Grant joined the Navy after graduating from high school in 2015. He developed into a strong and effective leader while training at the Naval Special Warfare Preparatory School. At UVA, Grant hopes to study physics and international relations while actively engaging with the university and surrounding communities. Grant says, “the Posse Foundation is investing in groups of driven individuals with incredible leadership potential to have an impact on conversations, campuses, communities, and the world."

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LEAVE NO NEIGHBOR BEHIND. For nearly 70 years, Father Joe’s Villages has been taking care of the immediate needs of homeless Veterans, while also helping end their homelessness for good. Call 1-619-HOMELESS or visit NEIGHBOR.ORG to learn more.

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Helping hands VolunteerforVeterans.org connects disabled Marine veteran with help to ‘grow’ farming business By Janice M. Hagar

W

hen Rick Hayes was deployed as a Marine Corps infantryman, he was troubled by what he saw in combat in Iraq, but also by the impoverished conditions there and in the African country of Djibouti. In particular, he saw the devastating impact of people being cut off from access to food and clean water, and it inspired him to connect with his local food community when he eventually left the military. Now a disabled veteran healing from the wounds of post-tramatic stress disorder, Hayes has become involved with the Veteran to Farmer Training Program at Turner Farm near Cincinnati. Due to spring weather conditions, he found himself in need of help preparing his veteran training garden—and he got the boost he needed thanks to a group of volunteers he connected with through DAV’s VolunteerforVeterans.org initiative. More than 30 volunteers from Cincinnati-based Total Quality Logistics gave a few hours of their time to help Hayes prepare his acre of land for the season.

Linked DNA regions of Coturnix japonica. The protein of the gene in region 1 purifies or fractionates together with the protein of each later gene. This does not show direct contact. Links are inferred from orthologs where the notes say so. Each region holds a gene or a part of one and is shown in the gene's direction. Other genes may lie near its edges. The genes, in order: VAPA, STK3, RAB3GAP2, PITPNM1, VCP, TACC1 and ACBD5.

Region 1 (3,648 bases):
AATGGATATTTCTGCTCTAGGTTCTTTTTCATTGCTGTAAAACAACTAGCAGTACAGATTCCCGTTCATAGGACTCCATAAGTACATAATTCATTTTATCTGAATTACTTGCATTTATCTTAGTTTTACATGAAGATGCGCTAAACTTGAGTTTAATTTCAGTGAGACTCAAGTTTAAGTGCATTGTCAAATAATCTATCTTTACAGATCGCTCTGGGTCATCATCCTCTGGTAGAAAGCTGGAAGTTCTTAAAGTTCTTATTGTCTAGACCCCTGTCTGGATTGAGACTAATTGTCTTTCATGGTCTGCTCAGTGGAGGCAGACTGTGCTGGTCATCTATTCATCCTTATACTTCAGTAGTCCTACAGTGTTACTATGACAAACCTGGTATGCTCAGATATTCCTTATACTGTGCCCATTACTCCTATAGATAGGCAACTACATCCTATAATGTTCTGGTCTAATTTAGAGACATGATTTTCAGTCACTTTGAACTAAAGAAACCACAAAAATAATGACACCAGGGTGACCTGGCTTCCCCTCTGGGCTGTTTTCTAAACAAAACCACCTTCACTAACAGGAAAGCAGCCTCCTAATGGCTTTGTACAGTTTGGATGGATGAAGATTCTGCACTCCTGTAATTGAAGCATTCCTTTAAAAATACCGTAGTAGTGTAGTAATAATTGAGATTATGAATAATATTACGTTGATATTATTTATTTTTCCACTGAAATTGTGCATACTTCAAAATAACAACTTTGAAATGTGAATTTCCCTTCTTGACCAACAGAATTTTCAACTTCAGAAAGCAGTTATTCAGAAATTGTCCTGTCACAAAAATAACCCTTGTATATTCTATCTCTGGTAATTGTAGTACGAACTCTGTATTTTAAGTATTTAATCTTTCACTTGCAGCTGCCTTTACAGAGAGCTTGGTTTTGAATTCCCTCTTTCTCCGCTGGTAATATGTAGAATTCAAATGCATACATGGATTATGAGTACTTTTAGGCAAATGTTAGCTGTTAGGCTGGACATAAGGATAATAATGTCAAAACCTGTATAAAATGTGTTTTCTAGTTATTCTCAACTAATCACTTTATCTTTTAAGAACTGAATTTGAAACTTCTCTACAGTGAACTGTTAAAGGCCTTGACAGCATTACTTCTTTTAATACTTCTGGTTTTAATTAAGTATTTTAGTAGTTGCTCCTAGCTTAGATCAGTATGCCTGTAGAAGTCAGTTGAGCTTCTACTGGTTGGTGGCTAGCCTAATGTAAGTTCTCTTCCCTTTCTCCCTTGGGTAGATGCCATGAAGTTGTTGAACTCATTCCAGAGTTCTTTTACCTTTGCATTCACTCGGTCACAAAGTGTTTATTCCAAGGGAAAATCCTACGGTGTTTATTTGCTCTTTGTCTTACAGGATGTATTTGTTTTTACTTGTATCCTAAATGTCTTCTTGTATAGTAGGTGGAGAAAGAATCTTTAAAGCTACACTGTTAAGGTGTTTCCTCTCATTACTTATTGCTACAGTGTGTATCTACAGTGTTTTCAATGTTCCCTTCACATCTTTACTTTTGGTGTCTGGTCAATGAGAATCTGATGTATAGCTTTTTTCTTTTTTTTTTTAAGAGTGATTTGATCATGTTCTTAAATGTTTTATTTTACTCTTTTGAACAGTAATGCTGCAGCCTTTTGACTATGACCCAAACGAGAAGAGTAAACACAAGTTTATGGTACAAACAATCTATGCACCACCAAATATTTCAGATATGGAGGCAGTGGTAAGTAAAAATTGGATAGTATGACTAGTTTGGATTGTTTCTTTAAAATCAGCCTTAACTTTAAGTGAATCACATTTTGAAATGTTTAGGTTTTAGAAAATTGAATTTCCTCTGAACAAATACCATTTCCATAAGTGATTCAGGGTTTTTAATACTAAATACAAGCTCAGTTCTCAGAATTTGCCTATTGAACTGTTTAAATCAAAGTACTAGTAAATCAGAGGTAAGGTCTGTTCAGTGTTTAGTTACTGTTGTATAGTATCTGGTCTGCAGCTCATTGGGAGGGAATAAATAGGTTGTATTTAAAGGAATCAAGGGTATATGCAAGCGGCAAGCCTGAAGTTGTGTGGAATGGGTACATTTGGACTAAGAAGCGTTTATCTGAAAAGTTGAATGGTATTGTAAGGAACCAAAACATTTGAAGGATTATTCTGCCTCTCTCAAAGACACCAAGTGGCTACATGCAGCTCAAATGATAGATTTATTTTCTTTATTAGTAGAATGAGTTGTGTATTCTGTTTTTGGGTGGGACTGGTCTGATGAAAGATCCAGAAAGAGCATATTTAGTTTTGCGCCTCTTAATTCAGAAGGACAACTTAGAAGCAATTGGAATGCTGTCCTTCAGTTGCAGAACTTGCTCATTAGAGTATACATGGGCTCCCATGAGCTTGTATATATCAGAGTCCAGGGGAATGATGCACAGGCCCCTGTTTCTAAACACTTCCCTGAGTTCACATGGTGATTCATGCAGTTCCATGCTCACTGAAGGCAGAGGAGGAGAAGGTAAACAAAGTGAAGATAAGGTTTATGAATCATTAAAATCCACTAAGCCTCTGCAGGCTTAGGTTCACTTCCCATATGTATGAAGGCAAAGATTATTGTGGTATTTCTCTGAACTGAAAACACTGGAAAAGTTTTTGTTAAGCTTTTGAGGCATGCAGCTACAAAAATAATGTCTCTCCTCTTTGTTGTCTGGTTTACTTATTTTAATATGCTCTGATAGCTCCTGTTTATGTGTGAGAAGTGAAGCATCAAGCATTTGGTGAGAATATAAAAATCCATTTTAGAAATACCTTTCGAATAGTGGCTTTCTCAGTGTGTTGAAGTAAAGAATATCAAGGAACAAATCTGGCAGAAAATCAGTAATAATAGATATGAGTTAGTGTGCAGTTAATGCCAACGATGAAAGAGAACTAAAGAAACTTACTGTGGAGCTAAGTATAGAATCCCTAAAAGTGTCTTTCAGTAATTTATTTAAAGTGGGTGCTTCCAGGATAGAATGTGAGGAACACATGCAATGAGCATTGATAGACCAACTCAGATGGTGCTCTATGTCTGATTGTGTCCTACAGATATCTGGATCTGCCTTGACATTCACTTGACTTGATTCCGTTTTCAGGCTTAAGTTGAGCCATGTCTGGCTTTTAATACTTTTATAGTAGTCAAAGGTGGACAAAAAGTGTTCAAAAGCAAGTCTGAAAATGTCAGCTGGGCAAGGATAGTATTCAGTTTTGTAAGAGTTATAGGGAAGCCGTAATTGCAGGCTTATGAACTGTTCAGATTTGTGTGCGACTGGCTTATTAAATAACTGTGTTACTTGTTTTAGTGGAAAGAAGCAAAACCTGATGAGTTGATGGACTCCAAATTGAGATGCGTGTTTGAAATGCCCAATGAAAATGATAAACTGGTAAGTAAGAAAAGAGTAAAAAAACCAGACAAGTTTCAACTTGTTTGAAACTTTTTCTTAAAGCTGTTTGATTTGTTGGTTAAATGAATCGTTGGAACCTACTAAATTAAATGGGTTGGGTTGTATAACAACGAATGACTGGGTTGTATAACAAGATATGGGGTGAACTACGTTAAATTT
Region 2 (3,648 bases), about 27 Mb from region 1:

“The work we did in just three hours would have probably taken me two weeks to do on my own,” said Hayes. “The help today was tremendous, and it helps set me up for a successful growing season.” Meggie Strawser, corporate giving coordinator at Total Quality Logistics, had been searching for ways to help local veterans through Volunteer for Veterans. “We are happy to be out here in the garden today,” said Strawser. “We are so thankful for our military and our veterans, and we’re so excited to help Rick get this work done.” Through Volunteer for Veterans, users like Stawser can identify volunteer opportunities they may never have found elsewhere that are unique and specific to their local communities. “This is a fantastic example of how Volunteer for Veterans works,” said National Voluntary Services Director John Kleindienst. “It allows volunteers to use whatever skills, talents or abilities they have to fulfill unmet needs.” By continuing to promote and grow Volunteer for Veterans, DAV chapters can use this platform to bring in new volunteers, find assistance for local events and activities, or help connect veterans in need with volunteers who want to help. Visit VolunteerforVeterans.org to sign up. n